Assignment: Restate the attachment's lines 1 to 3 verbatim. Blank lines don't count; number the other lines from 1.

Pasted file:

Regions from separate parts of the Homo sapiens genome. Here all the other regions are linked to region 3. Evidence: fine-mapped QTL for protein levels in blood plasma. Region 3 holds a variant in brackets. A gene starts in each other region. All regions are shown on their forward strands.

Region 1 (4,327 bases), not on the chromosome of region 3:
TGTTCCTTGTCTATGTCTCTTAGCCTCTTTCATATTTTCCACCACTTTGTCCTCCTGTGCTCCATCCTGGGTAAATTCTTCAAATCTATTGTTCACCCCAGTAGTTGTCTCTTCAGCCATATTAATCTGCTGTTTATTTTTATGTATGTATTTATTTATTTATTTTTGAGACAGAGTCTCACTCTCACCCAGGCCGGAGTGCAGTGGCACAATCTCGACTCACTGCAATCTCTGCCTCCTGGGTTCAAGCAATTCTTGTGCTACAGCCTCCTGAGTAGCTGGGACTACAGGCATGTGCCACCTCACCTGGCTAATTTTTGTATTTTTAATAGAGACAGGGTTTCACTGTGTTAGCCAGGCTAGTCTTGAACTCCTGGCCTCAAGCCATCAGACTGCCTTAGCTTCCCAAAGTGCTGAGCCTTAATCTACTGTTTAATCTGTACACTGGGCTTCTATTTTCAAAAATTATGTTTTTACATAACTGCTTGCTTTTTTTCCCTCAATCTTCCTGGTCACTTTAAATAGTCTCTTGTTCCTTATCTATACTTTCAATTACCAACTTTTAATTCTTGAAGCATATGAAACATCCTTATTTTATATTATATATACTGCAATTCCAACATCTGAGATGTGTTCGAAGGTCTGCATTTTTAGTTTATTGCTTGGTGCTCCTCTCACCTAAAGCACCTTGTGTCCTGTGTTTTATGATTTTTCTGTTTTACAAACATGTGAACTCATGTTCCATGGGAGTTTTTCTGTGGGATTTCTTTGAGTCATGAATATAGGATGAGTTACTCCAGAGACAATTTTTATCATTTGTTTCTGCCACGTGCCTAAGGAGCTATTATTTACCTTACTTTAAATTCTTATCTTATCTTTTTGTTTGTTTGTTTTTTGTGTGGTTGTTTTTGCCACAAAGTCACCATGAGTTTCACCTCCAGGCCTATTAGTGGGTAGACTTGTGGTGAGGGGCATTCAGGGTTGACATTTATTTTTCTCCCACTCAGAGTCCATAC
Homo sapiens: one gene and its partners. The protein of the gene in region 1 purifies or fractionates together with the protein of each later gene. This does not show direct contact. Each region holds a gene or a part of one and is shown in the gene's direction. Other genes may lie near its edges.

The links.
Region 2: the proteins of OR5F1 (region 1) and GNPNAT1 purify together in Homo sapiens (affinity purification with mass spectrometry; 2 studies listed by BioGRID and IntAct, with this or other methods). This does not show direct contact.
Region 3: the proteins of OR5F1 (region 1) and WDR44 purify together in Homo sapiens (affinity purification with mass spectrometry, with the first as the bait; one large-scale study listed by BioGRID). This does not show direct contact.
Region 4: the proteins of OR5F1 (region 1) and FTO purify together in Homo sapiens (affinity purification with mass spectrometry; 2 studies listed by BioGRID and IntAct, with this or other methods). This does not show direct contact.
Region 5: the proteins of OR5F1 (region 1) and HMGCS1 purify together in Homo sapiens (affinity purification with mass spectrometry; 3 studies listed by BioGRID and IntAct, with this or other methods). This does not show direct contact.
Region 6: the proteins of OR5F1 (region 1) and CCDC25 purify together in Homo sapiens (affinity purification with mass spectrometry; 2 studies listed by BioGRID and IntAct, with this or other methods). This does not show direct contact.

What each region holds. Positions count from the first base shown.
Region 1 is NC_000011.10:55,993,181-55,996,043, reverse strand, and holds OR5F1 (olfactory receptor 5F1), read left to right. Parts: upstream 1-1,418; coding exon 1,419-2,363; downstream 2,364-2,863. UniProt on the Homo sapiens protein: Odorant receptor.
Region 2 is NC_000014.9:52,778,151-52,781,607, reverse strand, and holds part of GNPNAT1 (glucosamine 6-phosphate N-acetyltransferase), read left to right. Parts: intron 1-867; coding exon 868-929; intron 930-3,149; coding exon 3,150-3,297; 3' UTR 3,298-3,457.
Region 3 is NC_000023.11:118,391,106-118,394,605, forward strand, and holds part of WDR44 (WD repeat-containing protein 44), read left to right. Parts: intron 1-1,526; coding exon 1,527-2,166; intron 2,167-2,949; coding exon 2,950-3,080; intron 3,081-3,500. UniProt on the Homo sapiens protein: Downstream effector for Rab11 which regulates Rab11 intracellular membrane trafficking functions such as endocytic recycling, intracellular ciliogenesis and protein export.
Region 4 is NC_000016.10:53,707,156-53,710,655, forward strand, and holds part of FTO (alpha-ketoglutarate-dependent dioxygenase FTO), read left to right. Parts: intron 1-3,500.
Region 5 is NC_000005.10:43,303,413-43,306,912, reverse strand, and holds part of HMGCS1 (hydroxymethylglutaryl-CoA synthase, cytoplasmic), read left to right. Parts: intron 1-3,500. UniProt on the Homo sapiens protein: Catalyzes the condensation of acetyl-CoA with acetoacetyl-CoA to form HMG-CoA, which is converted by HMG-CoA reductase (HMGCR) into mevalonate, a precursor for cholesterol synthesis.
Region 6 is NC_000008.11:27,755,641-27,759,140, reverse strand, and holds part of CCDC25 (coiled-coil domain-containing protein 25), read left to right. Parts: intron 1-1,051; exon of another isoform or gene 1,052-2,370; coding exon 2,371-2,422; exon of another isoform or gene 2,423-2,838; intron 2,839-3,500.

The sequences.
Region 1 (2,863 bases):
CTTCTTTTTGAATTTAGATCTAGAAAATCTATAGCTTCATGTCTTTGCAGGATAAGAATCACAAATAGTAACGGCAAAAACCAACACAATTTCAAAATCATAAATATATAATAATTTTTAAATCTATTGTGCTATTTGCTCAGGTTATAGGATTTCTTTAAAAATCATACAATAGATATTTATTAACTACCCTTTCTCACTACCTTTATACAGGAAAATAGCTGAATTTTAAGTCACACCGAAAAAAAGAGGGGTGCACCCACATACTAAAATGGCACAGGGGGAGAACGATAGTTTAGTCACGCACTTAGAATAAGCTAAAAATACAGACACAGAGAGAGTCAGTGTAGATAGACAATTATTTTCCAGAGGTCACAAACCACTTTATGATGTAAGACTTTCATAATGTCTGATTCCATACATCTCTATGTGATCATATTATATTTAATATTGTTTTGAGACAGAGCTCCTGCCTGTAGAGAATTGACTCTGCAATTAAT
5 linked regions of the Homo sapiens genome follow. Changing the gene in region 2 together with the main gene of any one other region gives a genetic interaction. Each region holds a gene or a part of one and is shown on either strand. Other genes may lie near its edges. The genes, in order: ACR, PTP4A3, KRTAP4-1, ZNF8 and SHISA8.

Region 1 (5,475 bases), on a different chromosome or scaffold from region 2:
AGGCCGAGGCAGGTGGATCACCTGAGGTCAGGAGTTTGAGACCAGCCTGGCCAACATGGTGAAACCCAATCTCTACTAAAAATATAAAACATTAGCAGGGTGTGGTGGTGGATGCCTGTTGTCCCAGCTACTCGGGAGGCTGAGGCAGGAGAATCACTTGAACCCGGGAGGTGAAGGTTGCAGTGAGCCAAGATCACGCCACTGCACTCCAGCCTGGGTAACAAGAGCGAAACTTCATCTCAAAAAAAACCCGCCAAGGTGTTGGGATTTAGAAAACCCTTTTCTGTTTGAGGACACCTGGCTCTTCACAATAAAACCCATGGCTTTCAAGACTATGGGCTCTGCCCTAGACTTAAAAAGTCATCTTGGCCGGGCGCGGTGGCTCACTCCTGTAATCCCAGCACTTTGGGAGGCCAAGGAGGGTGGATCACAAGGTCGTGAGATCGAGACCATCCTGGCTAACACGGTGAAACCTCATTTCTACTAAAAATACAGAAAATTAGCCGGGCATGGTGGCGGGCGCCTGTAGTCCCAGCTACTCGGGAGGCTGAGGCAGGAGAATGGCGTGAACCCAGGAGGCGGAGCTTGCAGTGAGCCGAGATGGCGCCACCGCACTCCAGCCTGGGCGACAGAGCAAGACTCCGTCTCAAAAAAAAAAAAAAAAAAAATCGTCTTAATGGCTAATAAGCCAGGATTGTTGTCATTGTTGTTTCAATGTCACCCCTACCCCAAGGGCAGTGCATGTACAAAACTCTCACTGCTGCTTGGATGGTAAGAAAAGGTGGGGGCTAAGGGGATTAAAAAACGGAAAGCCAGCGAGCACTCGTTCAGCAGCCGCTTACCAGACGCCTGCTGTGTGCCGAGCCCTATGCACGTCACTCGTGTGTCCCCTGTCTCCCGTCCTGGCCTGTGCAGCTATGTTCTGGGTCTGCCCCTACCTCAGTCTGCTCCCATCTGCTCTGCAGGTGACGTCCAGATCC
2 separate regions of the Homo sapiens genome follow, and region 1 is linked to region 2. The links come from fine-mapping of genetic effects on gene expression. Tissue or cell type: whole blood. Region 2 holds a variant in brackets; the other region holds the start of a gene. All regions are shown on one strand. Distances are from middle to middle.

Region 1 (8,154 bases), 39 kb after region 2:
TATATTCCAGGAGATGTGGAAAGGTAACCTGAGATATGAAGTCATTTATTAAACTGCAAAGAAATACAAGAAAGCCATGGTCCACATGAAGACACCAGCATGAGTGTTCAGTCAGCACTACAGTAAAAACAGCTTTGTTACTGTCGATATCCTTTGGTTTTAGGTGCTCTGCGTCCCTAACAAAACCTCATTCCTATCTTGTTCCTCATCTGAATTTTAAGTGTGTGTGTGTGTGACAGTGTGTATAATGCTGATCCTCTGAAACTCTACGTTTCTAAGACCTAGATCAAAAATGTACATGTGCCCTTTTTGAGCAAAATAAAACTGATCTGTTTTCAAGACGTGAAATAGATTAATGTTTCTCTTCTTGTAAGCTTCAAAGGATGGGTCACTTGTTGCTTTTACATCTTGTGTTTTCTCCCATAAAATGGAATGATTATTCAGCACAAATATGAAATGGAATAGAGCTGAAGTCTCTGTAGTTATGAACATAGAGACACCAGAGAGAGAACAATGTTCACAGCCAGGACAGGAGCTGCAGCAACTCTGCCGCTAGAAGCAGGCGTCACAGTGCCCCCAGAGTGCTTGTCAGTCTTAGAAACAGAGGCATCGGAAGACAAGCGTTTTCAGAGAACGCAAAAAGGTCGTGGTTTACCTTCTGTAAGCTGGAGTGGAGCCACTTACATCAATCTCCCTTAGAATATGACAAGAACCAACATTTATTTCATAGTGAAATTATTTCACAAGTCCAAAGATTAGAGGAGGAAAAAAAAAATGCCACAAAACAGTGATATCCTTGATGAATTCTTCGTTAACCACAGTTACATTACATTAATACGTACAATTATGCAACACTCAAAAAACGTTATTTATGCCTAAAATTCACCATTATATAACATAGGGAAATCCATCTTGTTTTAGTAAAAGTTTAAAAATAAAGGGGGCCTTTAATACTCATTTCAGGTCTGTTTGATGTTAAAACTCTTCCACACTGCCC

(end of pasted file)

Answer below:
Regions from separate parts of the Homo sapiens genome. Here all the other regions are linked to region 3. Evidence: fine-mapped QTL for protein levels in blood plasma. Region 3 holds a variant in brackets. A gene starts in each other region. All regions are shown on their forward strands.

Region 1 (4,327 bases), not on the chromosome of region 3:
TGTTCCTTGTCTATGTCTCTTAGCCTCTTTCATATTTTCCACCACTTTGTCCTCCTGTGCTCCATCCTGGGTAAATTCTTCAAATCTATTGTTCACCCCAGTAGTTGTCTCTTCAGCCATATTAATCTGCTGTTTATTTTTATGTATGTATTTATTTATTTATTTTTGAGACAGAGTCTCACTCTCACCCAGGCCGGAGTGCAGTGGCACAATCTCGACTCACTGCAATCTCTGCCTCCTGGGTTCAAGCAATTCTTGTGCTACAGCCTCCTGAGTAGCTGGGACTACAGGCATGTGCCACCTCACCTGGCTAATTTTTGTATTTTTAATAGAGACAGGGTTTCACTGTGTTAGCCAGGCTAGTCTTGAACTCCTGGCCTCAAGCCATCAGACTGCCTTAGCTTCCCAAAGTGCTGAGCCTTAATCTACTGTTTAATCTGTACACTGGGCTTCTATTTTCAAAAATTATGTTTTTACATAACTGCTTGCTTTTTTTCCCTCAATCTTCCTGGTCACTTTAAATAGTCTCTTGTTCCTTATCTATACTTTCAATTACCAACTTTTAATTCTTGAAGCATATGAAACATCCTTATTTTATATTATATATACTGCAATTCCAACATCTGAGATGTGTTCGAAGGTCTGCATTTTTAGTTTATTGCTTGGTGCTCCTCTCACCTAAAGCACCTTGTGTCCTGTGTTTTATGATTTTTCTGTTTTACAAACATGTGAACTCATGTTCCATGGGAGTTTTTCTGTGGGATTTCTTTGAGTCATGAATATAGGATGAGTTACTCCAGAGACAATTTTTATCATTTGTTTCTGCCACGTGCCTAAGGAGCTATTATTTACCTTACTTTAAATTCTTATCTTATCTTTTTGTTTGTTTGTTTTTTGTGTGGTTGTTTTTGCCACAAAGTCACCATGAGTTTCACCTCCAGGCCTATTAGTGGGTAGACTTGTGGTGAGGGGCATTCAGGGTTGACATTTATTTTTCTCCCACTCAGAGTCCATAC